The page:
So I'm suggesting that with an automated system you will have fewer errors and the ability to track down what went wrong.
Billions? Perhaps a system designed by the government. The NHS in Great Britian has transferred over £7bn from taxpayers to IT companies with poor results.
Oscar was designed by physicians and is being used in clinics across Canada. There is no charge to download it and try it out. There are numerous demo sites online.
The problem is the government, not the system.
Can't disagree with your last statement.
Probably 5% error rate is too high. Whatever the error rate I would expect it to be the same as a manual system. The problem with an automated system is people believe it. The computer says it so it must be true. A manual system is one that people intuitively understand. A misfiled record can be found placed under a first name vs the last name or in a file of a similar name or some other intuitive place that humans place things when they are talking about what they did last night. The problem with an automated system is once the data is filed or changed etc, right or wrong there is no reason "look" for it anymore. The system provides you with something when you make a query and to the user it is gospel. I'm still looking for some X-rays taken in 2003 that magically disappeared. How many X-rays disappear but we don't have a reason to discover the error? I have read that over 100,000 people die in the U.S. every year from medical mistakes. How could that possibly be true. Is that error rate 5%? Is that error rate "unacceptable"? Is it even accurate? It could be higher and unknown. Do we even know the correct error rate for existing automated systems? We ONLY know the errors discovered we don't know the unknown unknowns.
The system you describe appears to designed for "clinics" and not nations. Will it work flawlessly for 350 million people in a country where high school graduates (who would be the people entering the data) typically read at the 8th grade level?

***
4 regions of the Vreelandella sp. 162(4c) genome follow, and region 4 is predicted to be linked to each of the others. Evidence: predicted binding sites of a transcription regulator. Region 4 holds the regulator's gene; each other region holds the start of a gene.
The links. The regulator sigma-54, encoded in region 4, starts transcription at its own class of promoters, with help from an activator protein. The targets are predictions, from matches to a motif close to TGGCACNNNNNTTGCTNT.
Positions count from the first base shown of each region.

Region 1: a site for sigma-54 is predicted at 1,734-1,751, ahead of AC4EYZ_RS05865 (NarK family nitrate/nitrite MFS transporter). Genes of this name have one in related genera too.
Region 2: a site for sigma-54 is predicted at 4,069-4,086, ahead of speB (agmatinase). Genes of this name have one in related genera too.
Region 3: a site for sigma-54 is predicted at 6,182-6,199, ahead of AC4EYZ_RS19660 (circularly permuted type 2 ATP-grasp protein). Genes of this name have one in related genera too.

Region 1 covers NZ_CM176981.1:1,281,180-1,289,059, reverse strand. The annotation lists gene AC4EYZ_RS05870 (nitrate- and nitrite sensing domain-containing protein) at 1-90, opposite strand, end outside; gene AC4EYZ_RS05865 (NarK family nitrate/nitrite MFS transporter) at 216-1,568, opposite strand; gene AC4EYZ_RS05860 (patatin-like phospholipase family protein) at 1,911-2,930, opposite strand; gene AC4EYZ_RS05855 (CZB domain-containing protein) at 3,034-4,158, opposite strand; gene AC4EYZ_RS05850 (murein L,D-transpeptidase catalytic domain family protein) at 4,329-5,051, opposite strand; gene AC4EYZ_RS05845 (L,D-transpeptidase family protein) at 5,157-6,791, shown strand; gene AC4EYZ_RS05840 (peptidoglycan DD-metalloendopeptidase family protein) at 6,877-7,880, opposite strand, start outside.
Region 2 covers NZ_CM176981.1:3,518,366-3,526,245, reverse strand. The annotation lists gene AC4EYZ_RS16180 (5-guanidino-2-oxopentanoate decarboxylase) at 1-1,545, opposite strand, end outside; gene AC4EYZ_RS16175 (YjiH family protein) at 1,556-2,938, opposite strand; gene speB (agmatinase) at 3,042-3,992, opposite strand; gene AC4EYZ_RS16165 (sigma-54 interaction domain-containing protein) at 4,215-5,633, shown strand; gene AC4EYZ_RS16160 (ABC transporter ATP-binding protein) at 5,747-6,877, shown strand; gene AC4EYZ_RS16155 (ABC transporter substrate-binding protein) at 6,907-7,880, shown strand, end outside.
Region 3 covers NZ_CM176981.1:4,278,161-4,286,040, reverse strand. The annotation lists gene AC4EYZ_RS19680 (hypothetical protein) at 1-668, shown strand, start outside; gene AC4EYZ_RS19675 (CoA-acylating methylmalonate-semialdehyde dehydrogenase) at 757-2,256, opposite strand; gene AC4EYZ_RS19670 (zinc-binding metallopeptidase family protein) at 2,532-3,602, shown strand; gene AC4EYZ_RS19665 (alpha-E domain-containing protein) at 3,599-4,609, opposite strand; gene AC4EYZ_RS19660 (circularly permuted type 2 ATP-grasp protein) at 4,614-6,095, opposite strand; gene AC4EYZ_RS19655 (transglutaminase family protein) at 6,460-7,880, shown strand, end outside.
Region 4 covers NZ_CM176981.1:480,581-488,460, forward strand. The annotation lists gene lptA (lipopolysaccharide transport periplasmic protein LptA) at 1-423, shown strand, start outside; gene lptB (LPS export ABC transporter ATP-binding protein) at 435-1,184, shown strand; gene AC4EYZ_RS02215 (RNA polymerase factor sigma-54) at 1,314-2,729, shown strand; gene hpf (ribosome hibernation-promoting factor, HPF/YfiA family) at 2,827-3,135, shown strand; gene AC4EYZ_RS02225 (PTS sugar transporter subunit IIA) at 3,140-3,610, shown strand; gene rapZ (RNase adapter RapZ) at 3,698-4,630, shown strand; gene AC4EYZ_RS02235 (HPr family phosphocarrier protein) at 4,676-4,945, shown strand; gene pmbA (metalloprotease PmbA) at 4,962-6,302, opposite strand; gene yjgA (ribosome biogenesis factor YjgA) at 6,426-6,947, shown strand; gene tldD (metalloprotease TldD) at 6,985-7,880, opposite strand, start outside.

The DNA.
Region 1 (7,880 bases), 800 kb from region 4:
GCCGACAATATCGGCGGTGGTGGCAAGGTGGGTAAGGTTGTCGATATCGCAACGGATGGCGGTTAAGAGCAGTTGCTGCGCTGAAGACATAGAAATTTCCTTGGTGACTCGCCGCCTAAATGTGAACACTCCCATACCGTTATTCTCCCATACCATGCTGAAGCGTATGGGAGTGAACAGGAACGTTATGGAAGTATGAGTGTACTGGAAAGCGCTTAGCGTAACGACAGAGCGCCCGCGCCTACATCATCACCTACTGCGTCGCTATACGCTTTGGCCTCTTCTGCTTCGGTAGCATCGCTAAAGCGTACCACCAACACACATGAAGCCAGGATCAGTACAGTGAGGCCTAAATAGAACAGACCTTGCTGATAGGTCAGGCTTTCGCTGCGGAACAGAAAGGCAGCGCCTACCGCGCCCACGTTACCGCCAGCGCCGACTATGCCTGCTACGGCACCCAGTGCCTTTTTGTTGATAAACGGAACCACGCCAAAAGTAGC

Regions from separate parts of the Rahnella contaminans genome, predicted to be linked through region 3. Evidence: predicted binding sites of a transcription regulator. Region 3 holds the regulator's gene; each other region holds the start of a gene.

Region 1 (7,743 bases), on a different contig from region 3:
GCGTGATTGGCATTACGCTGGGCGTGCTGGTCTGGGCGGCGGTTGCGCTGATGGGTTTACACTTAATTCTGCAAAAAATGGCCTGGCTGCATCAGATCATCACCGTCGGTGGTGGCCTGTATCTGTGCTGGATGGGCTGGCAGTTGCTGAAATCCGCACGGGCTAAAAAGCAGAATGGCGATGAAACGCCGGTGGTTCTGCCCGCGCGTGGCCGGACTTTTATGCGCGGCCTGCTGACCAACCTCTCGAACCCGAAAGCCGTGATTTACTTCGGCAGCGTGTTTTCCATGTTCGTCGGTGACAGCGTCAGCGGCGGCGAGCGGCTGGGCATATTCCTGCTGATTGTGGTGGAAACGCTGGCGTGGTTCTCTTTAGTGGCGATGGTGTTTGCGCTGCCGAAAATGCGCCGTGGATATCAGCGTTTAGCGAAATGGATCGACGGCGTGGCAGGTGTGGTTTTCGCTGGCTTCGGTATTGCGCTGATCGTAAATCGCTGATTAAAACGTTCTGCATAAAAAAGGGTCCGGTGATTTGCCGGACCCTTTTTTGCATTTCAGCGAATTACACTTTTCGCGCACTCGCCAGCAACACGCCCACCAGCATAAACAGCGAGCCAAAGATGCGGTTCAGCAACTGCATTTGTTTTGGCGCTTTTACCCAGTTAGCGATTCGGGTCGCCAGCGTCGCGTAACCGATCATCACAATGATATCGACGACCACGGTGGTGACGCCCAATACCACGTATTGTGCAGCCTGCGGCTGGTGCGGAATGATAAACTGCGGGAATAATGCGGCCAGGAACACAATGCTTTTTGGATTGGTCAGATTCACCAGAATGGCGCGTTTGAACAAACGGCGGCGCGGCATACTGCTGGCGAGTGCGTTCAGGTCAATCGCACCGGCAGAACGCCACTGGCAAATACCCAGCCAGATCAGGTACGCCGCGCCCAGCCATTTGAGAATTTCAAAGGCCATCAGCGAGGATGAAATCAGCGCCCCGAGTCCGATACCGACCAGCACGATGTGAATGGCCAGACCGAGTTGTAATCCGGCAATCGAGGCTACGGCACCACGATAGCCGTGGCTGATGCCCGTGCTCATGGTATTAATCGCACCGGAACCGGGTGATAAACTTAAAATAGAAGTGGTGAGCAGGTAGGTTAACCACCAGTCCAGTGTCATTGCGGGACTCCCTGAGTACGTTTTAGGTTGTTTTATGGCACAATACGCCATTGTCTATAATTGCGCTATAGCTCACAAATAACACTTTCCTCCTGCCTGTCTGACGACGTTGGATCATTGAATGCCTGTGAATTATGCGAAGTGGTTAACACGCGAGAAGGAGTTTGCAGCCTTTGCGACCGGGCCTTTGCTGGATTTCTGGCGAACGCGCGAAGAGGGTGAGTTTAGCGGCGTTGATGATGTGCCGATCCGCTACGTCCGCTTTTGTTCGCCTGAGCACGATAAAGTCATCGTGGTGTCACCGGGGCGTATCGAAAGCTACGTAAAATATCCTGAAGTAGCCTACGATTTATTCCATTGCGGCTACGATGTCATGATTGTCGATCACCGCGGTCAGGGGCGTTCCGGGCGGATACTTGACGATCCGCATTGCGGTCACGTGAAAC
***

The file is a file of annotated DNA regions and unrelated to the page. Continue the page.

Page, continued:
And none of this even addresses the major flaw with such a system; the risk of misuse. China has hacked into every computer system in the free world. Israel (or someone) put a trojan into Iran's computers to destroy their nuclear bomb making systems. A bunch of thugs recently stole huge amounts of money from ATM machines around the world with a simple computer hack. How do you protect the data once it is in the system and how do you discover problems that are created in a way to prevent discovery?
I am not opposed to clinics or doctors or hospitals automating their record systems. I am opposed to the federal government mandating such a system. I am opposed to it because of the history of big government IT projects, because of what is happening right now with government misuse of power and information and because I know it will cost billions and in the end fail at some level and to some degree.
"ask your doc whether he, she, or it - or they - puts your records on the internet"
Thanks for the heads-up. I intend to ask that question at my next appointment. Kaiser Permanente, my health care provider, has spent a fortune developing its extensive electronic medical records system. I can use the Internet to access my recent test results, make medical appointments on-line, send email to my doctor, and do a few other simple tasks, but as far as I know I cannot access my full medical record on-line. My entire digital medical history is obviously open to Kaiser's internal intranet, but it didn't occur to me to ask how much of my complete medical record is actually available to Kaiser medical and administrative personnel over the Internet. The fact that I can't access that information over the Internet doesn't mean they can't. An Internet-based system is obviously less secure than a closed intranet one. It's also important to know who else aside from the local Kaiser personnel has the authority to access my records. I will be sure to ask that question as well.
Why are people okay with personal information on "the cloud", when they would never agree if it was still called a "shared drive"?
I am interested in Freud and psychoanalysis. I see You are freudian psychologist and political right-winger. This is rare connection.
In my country, Poland, I meet some kind of ignorance on the "right" - which thinks Freud wad deviant and destroyer of our Civilization. On the other hand "left-wingers" treat Freud as ideological father of their "sexual revolution". This is very sad and confusing.
I would like to recommend to You and Yours readers some interesting papers about Freud, his connection with vopn Mises, anti-connection with Marx, leftism and commonalities in freudian psychology and traditional teology:
1) Mises on Freud and psychoanalysis: http://mises.org/daily/4542
2) Mark Sunwall article on political and philosophical resemblance of Mises and Freud: http://mises.org/journals/scholar/Sunwall3.pdf
3) Traditional catholic on freudian and traditional psychology:
Best Regards from Poland:-)